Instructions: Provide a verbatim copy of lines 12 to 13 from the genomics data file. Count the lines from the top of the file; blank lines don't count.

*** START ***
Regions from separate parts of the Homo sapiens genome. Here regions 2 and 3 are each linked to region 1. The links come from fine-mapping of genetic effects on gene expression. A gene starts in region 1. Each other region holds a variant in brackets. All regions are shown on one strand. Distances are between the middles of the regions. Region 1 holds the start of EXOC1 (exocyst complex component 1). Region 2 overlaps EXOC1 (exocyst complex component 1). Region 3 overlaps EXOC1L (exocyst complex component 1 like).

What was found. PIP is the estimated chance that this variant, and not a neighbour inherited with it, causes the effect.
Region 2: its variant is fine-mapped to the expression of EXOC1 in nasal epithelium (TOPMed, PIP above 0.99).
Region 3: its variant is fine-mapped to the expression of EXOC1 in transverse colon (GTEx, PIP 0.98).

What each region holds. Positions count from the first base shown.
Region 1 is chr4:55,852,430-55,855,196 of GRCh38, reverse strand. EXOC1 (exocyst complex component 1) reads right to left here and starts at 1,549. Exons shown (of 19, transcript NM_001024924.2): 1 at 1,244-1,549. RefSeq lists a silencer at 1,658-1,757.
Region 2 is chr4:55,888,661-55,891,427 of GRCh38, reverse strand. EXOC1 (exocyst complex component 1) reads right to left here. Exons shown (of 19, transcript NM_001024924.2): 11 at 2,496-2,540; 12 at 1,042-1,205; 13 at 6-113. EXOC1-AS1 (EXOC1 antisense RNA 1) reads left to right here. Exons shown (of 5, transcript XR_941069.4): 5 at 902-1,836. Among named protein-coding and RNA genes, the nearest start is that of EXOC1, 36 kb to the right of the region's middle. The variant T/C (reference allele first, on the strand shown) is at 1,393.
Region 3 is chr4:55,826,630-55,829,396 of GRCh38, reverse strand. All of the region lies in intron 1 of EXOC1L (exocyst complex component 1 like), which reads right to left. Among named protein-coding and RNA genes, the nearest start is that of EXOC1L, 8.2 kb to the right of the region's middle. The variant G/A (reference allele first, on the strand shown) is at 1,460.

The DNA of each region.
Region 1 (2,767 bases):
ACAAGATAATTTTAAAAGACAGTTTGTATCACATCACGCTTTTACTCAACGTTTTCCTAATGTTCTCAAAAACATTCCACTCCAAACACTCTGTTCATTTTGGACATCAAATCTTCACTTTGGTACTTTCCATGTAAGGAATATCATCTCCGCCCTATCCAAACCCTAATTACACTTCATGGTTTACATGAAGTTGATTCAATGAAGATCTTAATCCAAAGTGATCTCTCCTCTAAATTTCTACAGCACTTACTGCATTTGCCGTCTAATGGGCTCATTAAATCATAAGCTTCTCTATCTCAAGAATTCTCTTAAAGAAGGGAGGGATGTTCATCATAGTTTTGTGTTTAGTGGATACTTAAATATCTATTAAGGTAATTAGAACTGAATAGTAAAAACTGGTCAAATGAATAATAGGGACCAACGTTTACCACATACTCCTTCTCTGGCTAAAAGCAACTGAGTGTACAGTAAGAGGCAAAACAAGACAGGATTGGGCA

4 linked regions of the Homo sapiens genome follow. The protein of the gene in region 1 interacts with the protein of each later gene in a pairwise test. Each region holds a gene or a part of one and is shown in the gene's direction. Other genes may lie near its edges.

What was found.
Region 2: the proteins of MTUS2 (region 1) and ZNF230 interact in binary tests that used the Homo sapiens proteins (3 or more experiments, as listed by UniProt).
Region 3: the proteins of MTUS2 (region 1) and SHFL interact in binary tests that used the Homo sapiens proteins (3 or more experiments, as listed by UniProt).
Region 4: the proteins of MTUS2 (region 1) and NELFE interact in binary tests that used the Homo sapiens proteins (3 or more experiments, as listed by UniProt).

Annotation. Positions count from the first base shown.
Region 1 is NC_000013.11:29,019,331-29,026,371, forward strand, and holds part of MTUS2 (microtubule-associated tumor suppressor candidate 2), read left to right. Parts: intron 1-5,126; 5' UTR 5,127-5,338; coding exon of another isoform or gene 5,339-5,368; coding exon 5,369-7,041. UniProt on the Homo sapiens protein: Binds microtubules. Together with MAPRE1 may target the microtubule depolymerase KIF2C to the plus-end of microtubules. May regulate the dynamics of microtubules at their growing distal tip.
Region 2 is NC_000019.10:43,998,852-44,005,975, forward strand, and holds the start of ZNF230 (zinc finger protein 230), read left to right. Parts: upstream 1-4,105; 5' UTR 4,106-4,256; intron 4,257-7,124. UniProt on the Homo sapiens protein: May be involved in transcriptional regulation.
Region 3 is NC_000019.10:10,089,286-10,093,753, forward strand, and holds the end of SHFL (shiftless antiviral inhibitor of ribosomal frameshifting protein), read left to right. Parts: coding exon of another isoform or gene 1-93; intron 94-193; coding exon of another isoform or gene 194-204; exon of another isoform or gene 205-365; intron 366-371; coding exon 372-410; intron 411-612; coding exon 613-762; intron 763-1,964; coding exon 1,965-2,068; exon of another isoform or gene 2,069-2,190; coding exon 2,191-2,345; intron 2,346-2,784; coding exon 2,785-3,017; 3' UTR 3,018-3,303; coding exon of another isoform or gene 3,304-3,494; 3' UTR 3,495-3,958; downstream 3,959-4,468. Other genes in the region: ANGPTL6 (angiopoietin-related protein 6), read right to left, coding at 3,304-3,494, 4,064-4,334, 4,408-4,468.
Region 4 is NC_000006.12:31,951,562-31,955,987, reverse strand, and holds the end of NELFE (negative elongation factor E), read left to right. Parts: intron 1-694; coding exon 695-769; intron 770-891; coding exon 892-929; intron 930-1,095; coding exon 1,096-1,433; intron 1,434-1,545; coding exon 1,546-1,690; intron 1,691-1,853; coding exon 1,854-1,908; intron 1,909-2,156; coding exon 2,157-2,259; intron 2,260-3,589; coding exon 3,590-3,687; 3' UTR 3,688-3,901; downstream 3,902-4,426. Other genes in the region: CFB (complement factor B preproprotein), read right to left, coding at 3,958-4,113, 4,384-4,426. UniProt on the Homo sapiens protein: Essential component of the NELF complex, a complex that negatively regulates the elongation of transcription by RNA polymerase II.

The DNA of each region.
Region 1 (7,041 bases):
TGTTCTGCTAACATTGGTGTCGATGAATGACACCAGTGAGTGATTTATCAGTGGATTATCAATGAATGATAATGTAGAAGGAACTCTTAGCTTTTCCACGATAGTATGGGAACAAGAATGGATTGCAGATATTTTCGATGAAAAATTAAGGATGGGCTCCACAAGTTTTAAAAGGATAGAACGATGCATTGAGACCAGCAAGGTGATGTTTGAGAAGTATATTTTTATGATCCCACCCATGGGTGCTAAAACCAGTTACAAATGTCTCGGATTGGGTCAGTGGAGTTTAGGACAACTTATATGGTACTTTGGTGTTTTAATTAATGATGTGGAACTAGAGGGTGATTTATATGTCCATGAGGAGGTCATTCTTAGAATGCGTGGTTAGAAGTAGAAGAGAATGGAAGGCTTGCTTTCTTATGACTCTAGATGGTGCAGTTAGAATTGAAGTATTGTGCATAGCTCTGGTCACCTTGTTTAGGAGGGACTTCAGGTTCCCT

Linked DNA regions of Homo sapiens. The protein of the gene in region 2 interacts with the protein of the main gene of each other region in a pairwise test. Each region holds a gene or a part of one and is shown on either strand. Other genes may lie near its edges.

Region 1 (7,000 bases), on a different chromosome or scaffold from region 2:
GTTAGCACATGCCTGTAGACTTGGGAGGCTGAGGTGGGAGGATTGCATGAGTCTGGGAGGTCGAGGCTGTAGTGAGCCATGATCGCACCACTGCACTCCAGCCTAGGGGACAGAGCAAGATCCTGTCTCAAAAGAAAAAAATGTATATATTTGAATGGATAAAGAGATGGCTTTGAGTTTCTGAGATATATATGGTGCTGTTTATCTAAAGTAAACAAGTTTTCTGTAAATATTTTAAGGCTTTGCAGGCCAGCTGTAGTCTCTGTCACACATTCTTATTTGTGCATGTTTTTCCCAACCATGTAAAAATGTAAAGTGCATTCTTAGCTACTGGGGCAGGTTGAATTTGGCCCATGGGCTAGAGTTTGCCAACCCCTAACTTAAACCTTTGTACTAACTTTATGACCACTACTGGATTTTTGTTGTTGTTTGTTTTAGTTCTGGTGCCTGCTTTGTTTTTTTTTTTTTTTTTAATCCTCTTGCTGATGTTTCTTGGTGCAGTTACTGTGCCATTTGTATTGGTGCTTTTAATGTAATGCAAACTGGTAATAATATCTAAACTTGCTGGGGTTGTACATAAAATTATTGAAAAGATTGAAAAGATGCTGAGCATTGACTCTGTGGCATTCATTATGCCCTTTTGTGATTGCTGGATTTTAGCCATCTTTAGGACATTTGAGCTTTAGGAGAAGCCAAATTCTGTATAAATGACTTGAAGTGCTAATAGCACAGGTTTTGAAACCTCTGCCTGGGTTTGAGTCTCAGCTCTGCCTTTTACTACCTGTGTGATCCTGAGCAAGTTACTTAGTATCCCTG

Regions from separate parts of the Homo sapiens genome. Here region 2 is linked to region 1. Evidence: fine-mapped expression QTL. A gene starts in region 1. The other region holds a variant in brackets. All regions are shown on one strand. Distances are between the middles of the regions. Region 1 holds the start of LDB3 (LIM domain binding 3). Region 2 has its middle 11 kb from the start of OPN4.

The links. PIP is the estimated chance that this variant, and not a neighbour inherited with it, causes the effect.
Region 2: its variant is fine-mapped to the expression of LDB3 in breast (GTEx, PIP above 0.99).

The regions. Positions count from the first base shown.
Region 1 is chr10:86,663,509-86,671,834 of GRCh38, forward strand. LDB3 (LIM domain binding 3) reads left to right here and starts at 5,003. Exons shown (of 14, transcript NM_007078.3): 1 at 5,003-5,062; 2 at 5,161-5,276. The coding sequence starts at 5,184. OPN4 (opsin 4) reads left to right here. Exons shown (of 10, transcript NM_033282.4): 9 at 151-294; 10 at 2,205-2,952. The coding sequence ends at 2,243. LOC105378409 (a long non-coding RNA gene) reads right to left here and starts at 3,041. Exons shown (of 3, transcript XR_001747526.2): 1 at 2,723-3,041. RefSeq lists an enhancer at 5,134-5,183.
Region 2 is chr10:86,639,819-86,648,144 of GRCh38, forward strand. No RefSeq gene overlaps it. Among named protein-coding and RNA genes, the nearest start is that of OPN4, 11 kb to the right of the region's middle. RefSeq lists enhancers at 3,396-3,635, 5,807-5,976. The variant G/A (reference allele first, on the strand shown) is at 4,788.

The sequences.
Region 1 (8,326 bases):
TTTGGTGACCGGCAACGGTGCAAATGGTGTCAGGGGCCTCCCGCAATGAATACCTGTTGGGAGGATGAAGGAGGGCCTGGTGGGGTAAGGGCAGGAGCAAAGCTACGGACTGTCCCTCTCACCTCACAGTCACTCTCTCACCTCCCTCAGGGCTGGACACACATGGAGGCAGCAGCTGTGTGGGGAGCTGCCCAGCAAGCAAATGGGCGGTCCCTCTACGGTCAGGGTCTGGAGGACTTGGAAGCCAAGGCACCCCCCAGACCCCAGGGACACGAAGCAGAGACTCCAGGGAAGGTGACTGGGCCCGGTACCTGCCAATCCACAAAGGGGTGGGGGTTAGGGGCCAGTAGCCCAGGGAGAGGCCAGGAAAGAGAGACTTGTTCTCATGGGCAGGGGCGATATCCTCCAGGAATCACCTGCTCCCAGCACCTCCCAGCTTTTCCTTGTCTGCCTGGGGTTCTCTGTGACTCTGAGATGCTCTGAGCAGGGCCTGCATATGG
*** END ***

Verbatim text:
4 linked regions of the Homo sapiens genome follow. The protein of the gene in region 1 interacts with the protein of each later gene in a pairwise test. Each region holds a gene or a part of one and is shown in the gene's direction. Other genes may lie near its edges.

What was found.